And city government is about more than potholes and trash service. Cities are increasingly taking on the tasks that state and federal government won’t. A few examples:
The Texas Legislature is so overrun by money from predatory payday lenders that it refuses to impose even the most cursory of regulations to deal with runaway interest rates and a vicious cycle of debt. So this arcane area of consumer finance has fallen to the cities to deal with. At least 18 Texas cities have passed payday loan ordinances over the past three years, including conservative strongholds such as Midland. Unlike at the Legislature, the lenders’ arguments about tampering with the free market were unpersuasive compared to the outcry of faith groups, community activists and borrowers.
Also, the Lege has taken a completely laissez-faire attitude toward fracking, ignoring the complaints of residents around the state that drilling in sensitive and populated areas may have downsides that need to be addressed. Cities have tried to step up. In Denton, city leaders and a bunch of pissed-off citizens are considering desperate measures—including a total ban—to deal with the glut of fracking activity in the area. The City Council, which is mixed on the ban, has nonetheless imposed a moratorium on new drilling until September.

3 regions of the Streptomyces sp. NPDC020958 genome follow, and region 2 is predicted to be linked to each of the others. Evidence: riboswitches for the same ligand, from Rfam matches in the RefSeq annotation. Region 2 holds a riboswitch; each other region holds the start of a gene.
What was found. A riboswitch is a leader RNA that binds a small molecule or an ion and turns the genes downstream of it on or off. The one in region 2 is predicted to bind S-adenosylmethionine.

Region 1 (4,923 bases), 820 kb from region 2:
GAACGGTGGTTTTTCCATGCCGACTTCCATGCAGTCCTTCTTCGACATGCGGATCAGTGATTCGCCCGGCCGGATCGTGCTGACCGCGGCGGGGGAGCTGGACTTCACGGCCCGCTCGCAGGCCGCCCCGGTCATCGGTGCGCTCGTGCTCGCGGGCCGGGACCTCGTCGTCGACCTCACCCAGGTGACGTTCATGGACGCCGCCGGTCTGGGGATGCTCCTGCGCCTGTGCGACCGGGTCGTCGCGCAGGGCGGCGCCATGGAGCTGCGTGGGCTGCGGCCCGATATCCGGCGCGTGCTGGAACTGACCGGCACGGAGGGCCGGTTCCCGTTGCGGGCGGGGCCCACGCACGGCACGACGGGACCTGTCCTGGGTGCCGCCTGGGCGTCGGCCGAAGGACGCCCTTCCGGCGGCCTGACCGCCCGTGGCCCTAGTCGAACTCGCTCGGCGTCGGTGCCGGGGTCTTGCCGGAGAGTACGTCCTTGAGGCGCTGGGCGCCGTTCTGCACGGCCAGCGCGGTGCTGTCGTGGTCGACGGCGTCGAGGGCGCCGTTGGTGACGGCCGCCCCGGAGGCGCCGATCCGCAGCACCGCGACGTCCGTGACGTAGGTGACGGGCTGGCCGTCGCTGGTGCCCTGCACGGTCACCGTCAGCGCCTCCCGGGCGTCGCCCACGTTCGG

In San Antonio, Mayor Julian Castro, who is stepping down to become President Obama’s Department of Housing and Urban Development secretary, convinced voters to pass a bona fide tax increase in 2012 to help fund full-day pre-K—a response, in part, to cuts the Legislature made to its pre-K funding.
And in Austin, city and county officials are dealing with the thorny issue of how to finance the infrastructure needs of a boomtown without pricing working people out of the city. Property values are soaring, but wages aren’t keeping up. The lack of a state income tax and the stinginess of state budget writers means local governments must rely overwhelmingly on property taxes to pay for services, infrastructure and public schools. It’s never been a particularly equitable system, but cities like Austin, which are transforming from regional hubs to major-city status, are groaning under the burden. State lawmakers have designed a system that allows commercial property owners to wriggle out of paying their fair share, pushing more and more of the load onto homeowners.